This week’s Paper Tracker interview is with the President of the Society, Mr David Caruso. We find out about the work of the Law Society of South Australia and we hear about Mr Caruso’s views on proposed cut backs in funding for regional and remote courts in South Australia. These funding cuts include the plan to no longer have court reporters in regional courts and duty solicitors no longer being funded to travel to the APY Lands to provide legal support or attend the APY Court Circuit.
Mr Caruso also talks about the process that was followed for making changes to the SA Aboriginal Heritage Act 1988. He says that the Law Society was not satisfied with the way that changes to the Act were brought about – there was not proper consultation with Aboriginal organisations and there was not enough time for members of Parliament to debate and consult on the changes.
He begins by talking about the steps that should be followed when changes to legislation are introduced, then comments on whether these steps were followed when the amendments to the SA Aboriginal Heritage Act 1988 were made, resulting in the Aboriginal Heritage (Miscellaneous) Amendment Act 2016. He points out the dangers of not consulting with key organisations and the broader community and indicates that this serves to undermine ‘buy-in’ and trust in the legal system.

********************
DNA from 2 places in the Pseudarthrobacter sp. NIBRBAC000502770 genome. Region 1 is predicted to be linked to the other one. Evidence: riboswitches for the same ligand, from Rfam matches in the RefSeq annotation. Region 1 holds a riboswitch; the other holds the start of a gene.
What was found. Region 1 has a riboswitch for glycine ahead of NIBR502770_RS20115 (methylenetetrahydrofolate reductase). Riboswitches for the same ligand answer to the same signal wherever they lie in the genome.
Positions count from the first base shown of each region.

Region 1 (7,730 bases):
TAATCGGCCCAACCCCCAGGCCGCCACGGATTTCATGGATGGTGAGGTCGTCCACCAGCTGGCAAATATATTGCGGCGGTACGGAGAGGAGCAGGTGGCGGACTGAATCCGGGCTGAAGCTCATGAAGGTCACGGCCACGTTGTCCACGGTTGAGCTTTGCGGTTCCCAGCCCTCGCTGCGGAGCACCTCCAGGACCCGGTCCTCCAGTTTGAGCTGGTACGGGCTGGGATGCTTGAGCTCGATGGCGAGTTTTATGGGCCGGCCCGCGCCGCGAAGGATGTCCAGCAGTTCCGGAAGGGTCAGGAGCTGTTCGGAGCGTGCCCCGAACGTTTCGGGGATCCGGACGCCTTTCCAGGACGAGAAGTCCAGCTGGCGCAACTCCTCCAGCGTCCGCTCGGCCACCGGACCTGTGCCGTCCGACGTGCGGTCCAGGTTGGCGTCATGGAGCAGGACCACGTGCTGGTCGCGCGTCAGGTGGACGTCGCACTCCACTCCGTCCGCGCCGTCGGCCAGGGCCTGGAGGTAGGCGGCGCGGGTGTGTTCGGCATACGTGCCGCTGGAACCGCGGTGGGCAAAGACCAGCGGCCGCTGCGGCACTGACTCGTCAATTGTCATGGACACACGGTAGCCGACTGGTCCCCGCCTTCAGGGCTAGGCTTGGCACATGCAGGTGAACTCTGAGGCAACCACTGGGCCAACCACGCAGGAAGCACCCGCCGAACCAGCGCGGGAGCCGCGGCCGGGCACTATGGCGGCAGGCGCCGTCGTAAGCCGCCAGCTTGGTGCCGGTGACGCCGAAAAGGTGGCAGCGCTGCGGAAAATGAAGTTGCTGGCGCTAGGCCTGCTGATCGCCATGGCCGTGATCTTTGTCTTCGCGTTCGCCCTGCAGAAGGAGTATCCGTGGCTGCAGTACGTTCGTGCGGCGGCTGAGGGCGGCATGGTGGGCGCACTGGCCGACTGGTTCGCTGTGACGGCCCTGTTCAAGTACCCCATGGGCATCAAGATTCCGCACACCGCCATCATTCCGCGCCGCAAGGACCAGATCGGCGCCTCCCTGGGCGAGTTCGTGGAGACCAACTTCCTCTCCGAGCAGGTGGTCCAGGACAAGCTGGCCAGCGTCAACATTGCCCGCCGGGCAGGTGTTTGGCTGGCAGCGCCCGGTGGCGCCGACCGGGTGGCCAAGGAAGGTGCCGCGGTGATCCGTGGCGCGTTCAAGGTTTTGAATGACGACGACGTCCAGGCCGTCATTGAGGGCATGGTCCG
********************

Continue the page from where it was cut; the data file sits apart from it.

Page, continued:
Mr Caruso shares his thoughts on the deletion of Section 6.2 from the Act and the implications of this on the rights of Aboriginal communities in protecting their heritage, and for existing S6.2 applications. [Section 6.2 states: ‘The Minister must, at the request of the traditional owners of an Aboriginal site or object, delegate the Minister’s powers under sections 21, 23, 29 and 35 to the traditional owners of the site or object’.]
You can find out more about the changes to the SA Aboriginal Heritage Act on the Paper Tracker website here.